Life separate from air conditioner is hard for us to imagine! As a child I’d watch those aged films (generally in a tropical setting) where caucasian folks sat on porches dressed in ridiculously slim clothes up to their chins, totally inappropriate to the heat, & wonder how dumb adults could be.
In the mid-1700s, the first attempt at air conditioner was made by John Gorrie, a scientist from FL, with the original put-ice-in-front-of-a-fan plan of cooling.
Which is quite a nice concept except, well, in FL ice was hard to come by, & you didn’t genuinely need air conditioner where there was ice one, but so the enterprising dentist invented a compressor to make fake ice. However its power sources were particularly diverse; water, or sails, or steam or a horse , if all the above failed. In 1851 his invention was patented, but never saw the light of afternoon due to the untimely death of the primary backer.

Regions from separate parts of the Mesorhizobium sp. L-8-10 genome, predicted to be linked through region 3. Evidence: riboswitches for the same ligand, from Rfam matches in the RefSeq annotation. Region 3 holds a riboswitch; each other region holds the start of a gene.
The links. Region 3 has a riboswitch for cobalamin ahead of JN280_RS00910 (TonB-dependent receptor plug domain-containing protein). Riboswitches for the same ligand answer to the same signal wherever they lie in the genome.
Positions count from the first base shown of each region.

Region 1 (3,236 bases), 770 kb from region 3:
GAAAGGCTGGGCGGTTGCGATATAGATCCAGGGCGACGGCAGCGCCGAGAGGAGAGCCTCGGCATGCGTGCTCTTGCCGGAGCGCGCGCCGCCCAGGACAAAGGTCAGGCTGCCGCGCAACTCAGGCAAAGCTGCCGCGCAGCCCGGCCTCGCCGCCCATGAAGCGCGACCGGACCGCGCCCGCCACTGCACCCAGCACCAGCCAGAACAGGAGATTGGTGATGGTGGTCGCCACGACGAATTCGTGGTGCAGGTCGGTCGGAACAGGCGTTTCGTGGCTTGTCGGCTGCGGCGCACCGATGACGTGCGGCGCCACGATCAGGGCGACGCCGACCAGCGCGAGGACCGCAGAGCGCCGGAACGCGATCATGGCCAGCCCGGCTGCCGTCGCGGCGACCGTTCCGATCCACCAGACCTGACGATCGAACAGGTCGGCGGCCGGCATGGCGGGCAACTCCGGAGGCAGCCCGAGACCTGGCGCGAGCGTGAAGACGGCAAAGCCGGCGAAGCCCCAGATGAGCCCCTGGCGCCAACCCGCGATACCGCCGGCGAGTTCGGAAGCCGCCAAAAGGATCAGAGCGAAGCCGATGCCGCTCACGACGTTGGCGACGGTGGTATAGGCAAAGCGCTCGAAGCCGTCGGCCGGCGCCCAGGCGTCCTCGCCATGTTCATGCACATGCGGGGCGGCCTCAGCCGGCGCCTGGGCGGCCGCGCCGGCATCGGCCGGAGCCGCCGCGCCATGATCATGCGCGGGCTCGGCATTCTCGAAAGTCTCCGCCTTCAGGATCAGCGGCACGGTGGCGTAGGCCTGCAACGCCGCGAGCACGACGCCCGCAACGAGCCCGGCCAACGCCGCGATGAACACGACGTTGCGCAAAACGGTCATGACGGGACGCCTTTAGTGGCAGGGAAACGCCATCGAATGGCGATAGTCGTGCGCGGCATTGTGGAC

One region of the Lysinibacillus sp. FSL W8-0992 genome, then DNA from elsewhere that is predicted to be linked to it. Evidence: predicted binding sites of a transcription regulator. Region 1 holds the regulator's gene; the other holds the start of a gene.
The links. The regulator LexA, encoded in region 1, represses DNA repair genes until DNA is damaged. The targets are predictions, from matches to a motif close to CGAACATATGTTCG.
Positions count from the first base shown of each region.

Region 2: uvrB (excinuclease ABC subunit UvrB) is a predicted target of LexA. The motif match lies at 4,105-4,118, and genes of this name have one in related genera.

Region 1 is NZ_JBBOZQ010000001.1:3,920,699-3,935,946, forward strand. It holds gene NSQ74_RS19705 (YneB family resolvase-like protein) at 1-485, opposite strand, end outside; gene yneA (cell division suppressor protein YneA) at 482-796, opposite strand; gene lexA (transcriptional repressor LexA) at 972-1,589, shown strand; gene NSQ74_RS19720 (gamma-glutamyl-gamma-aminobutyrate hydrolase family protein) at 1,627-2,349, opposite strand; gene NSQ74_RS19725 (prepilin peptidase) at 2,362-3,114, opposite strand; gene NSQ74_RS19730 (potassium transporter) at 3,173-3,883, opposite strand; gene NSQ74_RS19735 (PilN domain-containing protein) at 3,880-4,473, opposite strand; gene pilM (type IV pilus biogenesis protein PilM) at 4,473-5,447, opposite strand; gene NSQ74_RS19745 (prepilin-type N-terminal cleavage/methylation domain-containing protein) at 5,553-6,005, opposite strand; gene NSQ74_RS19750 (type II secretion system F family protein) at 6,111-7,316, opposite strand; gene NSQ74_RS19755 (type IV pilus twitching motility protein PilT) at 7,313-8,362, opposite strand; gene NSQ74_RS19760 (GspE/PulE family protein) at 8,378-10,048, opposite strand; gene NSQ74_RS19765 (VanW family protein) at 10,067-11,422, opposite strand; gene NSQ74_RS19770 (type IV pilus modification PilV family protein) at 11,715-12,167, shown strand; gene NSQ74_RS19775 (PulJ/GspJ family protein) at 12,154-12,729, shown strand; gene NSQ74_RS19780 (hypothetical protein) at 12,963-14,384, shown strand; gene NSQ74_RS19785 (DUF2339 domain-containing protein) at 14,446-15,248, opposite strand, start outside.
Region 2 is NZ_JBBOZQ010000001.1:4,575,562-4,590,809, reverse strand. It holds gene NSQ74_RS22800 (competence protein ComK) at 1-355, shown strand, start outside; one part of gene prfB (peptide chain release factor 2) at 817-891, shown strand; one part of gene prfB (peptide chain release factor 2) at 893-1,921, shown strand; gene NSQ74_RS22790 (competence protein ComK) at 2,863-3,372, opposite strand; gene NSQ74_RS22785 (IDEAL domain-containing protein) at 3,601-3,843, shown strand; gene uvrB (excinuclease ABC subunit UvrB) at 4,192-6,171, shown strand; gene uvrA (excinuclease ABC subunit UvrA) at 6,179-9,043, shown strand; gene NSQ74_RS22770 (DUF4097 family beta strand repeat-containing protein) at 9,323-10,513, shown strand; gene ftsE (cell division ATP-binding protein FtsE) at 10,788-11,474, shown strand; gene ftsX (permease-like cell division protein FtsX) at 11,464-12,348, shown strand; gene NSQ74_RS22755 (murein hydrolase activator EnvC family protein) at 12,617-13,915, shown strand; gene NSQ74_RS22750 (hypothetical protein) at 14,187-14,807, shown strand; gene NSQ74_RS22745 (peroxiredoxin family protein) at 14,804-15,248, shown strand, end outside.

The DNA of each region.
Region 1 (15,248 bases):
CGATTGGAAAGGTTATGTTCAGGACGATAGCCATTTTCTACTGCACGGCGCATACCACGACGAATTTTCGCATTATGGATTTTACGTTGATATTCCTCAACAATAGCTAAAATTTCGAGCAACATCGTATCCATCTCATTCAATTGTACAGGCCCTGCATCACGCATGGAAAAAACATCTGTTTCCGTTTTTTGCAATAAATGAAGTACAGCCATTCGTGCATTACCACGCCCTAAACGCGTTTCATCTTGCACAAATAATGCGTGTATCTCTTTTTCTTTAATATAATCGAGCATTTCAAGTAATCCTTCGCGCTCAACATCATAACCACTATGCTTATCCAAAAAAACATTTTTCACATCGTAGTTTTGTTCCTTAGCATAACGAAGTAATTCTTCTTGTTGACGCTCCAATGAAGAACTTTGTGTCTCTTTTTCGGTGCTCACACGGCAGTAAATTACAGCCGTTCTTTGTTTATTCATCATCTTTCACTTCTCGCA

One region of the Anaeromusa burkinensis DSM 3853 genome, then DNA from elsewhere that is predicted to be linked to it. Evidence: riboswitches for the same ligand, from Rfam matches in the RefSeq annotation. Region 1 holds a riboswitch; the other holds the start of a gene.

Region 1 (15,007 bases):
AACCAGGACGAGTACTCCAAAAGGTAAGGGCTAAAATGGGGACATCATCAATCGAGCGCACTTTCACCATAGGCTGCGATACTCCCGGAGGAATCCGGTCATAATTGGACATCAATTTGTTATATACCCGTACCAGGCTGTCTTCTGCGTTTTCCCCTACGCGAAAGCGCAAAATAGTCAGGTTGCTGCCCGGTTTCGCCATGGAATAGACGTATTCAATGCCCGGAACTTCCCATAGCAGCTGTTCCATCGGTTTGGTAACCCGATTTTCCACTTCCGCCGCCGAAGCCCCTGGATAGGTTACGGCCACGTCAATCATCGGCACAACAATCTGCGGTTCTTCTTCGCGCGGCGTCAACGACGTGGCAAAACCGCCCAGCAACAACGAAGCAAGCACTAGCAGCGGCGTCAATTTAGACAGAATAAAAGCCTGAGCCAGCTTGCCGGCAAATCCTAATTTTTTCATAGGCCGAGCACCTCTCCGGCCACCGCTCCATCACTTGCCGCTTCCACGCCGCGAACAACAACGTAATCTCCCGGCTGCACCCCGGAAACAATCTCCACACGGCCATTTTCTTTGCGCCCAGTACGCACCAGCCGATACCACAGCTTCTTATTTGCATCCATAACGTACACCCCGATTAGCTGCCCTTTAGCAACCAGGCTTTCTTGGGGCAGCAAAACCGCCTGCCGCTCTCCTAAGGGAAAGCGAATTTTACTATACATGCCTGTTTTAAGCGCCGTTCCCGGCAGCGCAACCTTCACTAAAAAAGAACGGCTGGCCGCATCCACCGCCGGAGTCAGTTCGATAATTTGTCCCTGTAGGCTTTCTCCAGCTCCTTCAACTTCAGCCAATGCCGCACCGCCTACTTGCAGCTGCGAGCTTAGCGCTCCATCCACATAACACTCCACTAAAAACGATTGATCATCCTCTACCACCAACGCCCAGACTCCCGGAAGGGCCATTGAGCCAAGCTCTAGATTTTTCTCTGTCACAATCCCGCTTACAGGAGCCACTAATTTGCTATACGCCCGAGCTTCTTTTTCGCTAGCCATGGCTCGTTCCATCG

Notwithstanding, Dr. Gorrie’s goal to rid the world of “the evils of high temperatures” was the first step to today’s air conditioner & refrigeration. Then after a hiatus of fifty years Willis Carrier, an engineer from Buffalo, was hired by Sackett-Wilhelms Lithographing & Publishing Company in Brooklyn to solve the humidity concern that caused magazine pages to wrinkle. Her plan of controlling humidity with cooling coils, or “Apparatus for Treating Air” not only solved the wrinkled paper dilemma, it would be used to cool other industries as well.
The first time the general public came in contact with the “apparatus” was while in the St. Louis World’s Fair, in 1904, to cool the Missouri State Building, with 35,000 cubic feet of air per hour.